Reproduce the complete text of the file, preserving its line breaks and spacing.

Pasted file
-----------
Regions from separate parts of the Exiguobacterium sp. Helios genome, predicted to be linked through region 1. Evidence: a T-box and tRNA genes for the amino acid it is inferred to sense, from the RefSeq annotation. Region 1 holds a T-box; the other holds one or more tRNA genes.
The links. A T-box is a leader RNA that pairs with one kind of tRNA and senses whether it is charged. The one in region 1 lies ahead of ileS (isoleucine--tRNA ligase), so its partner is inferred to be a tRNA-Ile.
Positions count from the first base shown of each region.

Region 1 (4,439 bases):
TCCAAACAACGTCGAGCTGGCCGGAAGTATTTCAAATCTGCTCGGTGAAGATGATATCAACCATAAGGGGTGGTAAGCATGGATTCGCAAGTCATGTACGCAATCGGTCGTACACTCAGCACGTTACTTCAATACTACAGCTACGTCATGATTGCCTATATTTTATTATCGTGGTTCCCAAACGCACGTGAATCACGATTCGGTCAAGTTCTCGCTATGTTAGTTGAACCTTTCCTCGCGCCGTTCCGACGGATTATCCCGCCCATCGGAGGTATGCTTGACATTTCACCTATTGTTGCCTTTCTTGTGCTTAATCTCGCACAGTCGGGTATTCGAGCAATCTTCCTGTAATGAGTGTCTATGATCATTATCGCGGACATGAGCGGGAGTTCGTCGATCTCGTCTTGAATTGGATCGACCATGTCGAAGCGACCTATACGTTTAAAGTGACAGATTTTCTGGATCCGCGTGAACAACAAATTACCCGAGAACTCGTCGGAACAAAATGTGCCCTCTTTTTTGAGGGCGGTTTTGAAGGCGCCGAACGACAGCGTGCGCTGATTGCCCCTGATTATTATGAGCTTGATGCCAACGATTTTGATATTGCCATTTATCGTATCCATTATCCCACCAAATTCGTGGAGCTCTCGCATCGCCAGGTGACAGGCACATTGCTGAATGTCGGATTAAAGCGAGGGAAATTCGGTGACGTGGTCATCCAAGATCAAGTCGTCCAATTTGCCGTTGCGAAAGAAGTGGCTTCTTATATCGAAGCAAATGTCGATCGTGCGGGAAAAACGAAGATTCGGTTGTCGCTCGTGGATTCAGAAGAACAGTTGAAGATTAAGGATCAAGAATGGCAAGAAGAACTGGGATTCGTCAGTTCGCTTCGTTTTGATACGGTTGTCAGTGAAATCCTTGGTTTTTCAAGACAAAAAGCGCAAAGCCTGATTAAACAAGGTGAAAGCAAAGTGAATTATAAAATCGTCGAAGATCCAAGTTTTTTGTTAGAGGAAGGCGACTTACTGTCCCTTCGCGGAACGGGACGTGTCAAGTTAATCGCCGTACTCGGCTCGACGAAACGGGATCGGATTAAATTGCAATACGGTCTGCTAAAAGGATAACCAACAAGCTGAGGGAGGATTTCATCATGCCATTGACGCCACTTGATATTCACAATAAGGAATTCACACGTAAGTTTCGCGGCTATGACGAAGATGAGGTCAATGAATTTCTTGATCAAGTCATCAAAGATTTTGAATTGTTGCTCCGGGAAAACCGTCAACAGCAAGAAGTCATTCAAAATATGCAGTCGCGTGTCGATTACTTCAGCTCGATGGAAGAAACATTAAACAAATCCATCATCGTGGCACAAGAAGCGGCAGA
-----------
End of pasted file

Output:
Regions from separate parts of the Exiguobacterium sp. Helios genome, predicted to be linked through region 1. Evidence: a T-box and tRNA genes for the amino acid it is inferred to sense, from the RefSeq annotation. Region 1 holds a T-box; the other holds one or more tRNA genes.
The links. A T-box is a leader RNA that pairs with one kind of tRNA and senses whether it is charged. The one in region 1 lies ahead of ileS (isoleucine--tRNA ligase), so its partner is inferred to be a tRNA-Ile.
Positions count from the first base shown of each region.

Region 1 (4,439 bases):
TCCAAACAACGTCGAGCTGGCCGGAAGTATTTCAAATCTGCTCGGTGAAGATGATATCAACCATAAGGGGTGGTAAGCATGGATTCGCAAGTCATGTACGCAATCGGTCGTACACTCAGCACGTTACTTCAATACTACAGCTACGTCATGATTGCCTATATTTTATTATCGTGGTTCCCAAACGCACGTGAATCACGATTCGGTCAAGTTCTCGCTATGTTAGTTGAACCTTTCCTCGCGCCGTTCCGACGGATTATCCCGCCCATCGGAGGTATGCTTGACATTTCACCTATTGTTGCCTTTCTTGTGCTTAATCTCGCACAGTCGGGTATTCGAGCAATCTTCCTGTAATGAGTGTCTATGATCATTATCGCGGACATGAGCGGGAGTTCGTCGATCTCGTCTTGAATTGGATCGACCATGTCGAAGCGACCTATACGTTTAAAGTGACAGATTTTCTGGATCCGCGTGAACAACAAATTACCCGAGAACTCGTCGGAACAAAATGTGCCCTCTTTTTTGAGGGCGGTTTTGAAGGCGCCGAACGACAGCGTGCGCTGATTGCCCCTGATTATTATGAGCTTGATGCCAACGATTTTGATATTGCCATTTATCGTATCCATTATCCCACCAAATTCGTGGAGCTCTCGCATCGCCAGGTGACAGGCACATTGCTGAATGTCGGATTAAAGCGAGGGAAATTCGGTGACGTGGTCATCCAAGATCAAGTCGTCCAATTTGCCGTTGCGAAAGAAGTGGCTTCTTATATCGAAGCAAATGTCGATCGTGCGGGAAAAACGAAGATTCGGTTGTCGCTCGTGGATTCAGAAGAACAGTTGAAGATTAAGGATCAAGAATGGCAAGAAGAACTGGGATTCGTCAGTTCGCTTCGTTTTGATACGGTTGTCAGTGAAATCCTTGGTTTTTCAAGACAAAAAGCGCAAAGCCTGATTAAACAAGGTGAAAGCAAAGTGAATTATAAAATCGTCGAAGATCCAAGTTTTTTGTTAGAGGAAGGCGACTTACTGTCCCTTCGCGGAACGGGACGTGTCAAGTTAATCGCCGTACTCGGCTCGACGAAACGGGATCGGATTAAATTGCAATACGGTCTGCTAAAAGGATAACCAACAAGCTGAGGGAGGATTTCATCATGCCATTGACGCCACTTGATATTCACAATAAGGAATTCACACGTAAGTTTCGCGGCTATGACGAAGATGAGGTCAATGAATTTCTTGATCAAGTCATCAAAGATTTTGAATTGTTGCTCCGGGAAAACCGTCAACAGCAAGAAGTCATTCAAAATATGCAGTCGCGTGTCGATTACTTCAGCTCGATGGAAGAAACATTAAACAAATCCATCATCGTGGCACAAGAAGCGGCAGA